5. Overall opinion of AI Policy Clinic Fall 2021

5.1 The experience comes highly recommended

I highly recommend the AI Policy Clinic to future participants. At the time of writing I believe the application round for the AI Policy Clinic Spring 2022 has finished. So that train has left, so to speak. Still I think that it is a community well worth joining if you are interested in AI policy. As such, it is also worth the wait if you are willing.

What I believe is great about the AI Policy Clinic is how it enables young AI policy researchers and practitioners to connect with experienced people in the field.

The majority of the participants were fairly young, although you could spot the seasoned professionals amongst those participating. What everyone had in common was their passion for the field and their drive to make a difference wherever they were located, this was particularly inspiring to feel after each session.

5.2 My personal rating

For me personally it has been challenging with work, studies and a newborn child recently. Still, joining these sessions have always been bright moments both in terms of insight and discovering new people with shared interests. If I had a range between poor, fair, good, very good and excellent this is how I would rate the AI policy clinic in fall 2021:

Personal rating of CAIDP Fall Policy Clinic 2021: very high.

As it is one of the first iterations of this AI policy clinic I think that it will become excellent going forward and I have a strong belief in the team in the organisation after experiencing their warm engagement.

I am incredibly grateful to Marc, Merve and Karine for putting this together. Also I extend my thanks to all the helpful fellows who took part in the AI policy clinic. Truly appreciate the time and effort taken to put this together.

6. Going forward into AI policy in 2022

We need to engage more with local politicians, policy-makers, technologists and citizens within AI policy. I think this international engagement with CAIDP could be key to contextualising change in the field of AI if you want to learn more.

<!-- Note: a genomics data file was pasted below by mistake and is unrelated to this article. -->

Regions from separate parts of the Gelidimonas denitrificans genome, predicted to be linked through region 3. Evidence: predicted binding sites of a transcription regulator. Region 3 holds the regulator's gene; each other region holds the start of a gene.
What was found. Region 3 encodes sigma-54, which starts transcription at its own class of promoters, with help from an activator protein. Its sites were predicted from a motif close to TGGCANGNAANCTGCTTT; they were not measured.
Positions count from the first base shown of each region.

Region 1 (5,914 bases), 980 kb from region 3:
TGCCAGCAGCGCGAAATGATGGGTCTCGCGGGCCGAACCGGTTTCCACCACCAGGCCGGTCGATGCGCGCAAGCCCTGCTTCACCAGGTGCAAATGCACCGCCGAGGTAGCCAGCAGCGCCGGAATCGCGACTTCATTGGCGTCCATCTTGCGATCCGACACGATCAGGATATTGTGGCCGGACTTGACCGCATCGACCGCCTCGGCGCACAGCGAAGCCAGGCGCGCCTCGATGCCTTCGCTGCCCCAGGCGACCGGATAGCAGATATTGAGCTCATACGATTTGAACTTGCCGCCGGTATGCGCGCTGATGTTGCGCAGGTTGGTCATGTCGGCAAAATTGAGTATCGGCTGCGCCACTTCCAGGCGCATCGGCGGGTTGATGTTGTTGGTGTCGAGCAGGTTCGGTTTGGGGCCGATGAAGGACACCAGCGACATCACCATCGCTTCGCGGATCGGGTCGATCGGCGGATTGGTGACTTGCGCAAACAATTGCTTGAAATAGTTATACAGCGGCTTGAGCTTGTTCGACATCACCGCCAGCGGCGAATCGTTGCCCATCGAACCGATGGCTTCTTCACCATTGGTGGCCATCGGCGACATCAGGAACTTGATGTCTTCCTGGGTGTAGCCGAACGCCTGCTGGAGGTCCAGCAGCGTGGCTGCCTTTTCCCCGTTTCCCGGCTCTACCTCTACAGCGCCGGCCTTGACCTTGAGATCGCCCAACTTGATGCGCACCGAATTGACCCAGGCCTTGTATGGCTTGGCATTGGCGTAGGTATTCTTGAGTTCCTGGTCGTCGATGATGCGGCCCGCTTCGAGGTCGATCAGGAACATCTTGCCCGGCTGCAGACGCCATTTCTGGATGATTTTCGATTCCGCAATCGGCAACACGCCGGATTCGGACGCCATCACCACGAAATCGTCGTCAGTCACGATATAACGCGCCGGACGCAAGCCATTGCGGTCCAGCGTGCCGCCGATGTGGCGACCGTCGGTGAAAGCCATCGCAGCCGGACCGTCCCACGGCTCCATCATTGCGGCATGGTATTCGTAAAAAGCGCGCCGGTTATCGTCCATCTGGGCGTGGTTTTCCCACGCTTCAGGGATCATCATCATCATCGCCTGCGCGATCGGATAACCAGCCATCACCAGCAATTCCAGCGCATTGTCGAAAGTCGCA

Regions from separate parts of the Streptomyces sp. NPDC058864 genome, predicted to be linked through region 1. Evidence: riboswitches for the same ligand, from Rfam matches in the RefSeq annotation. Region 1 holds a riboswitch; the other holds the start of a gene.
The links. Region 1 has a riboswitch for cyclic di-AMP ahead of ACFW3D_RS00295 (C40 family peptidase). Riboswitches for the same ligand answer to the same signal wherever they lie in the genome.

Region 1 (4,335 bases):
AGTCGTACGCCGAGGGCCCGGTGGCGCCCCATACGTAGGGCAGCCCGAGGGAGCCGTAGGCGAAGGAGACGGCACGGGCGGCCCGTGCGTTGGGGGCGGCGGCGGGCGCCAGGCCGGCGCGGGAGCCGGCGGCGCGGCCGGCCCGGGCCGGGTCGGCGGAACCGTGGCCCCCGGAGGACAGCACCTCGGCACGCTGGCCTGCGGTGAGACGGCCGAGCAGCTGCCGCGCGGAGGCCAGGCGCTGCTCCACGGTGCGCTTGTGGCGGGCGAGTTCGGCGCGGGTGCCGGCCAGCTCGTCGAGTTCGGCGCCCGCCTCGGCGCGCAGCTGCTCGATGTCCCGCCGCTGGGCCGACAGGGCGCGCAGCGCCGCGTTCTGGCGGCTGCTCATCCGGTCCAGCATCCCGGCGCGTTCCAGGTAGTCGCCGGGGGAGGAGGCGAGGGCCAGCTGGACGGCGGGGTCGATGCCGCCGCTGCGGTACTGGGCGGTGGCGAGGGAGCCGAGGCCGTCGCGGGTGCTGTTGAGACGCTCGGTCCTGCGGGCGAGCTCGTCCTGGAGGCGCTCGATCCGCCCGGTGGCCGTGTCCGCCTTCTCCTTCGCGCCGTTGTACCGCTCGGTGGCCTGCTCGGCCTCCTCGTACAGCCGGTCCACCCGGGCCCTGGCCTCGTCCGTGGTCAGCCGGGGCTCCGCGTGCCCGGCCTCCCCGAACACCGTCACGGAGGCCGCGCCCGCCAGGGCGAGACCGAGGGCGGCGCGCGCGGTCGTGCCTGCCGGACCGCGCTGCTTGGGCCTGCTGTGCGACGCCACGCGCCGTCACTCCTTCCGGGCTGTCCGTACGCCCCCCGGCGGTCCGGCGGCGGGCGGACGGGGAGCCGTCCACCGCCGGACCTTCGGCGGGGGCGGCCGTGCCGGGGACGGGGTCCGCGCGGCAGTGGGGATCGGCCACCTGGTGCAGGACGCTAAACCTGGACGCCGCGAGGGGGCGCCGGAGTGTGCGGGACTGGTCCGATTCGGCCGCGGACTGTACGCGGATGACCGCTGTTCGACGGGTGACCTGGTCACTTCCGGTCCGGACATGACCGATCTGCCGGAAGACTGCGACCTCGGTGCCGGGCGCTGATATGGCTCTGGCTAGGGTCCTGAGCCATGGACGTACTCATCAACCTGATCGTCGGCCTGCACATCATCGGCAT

Also with the connections that CAIDP has to GPAI, CAHAI and the OECD you will find a range of discussions brought into focus.

If we can bring these varied perspectives to local actors I think we can be part of shaping an ecosystem for more responsible AI development and applications.

After all, AI systems do not always operate within the confines of national borders — and international collaboration is highly important to help mitigate risks or protect rights.

Where else in the world can you find a community like has been brought forward in the CAIDP AI Policy Clinic? I am hard pressed to answer that question, but I would love to hear your opinion in a comment if you have any thoughts about this to share.

I hope this was helpful, if not please tell me, I am always happy to hear your opinion.

Here is the neat certificate made by CAIDP proving my participation and completion.

A picture of my AI policy certification from CAIDP.

This is #1000daysofAI and you are reading article 507. I am writing one new article about or related to artificial intelligence for 1000 days. The first 500 days I wrote an article every day, and now from 500 to 1000 I write at a different pace.



Alex Moltzau
Digital Diplomacy

AI Policy, Governance, Ethics and International Partnerships at www.nora.ai. All views are my own. twitter.com/AlexMoltzau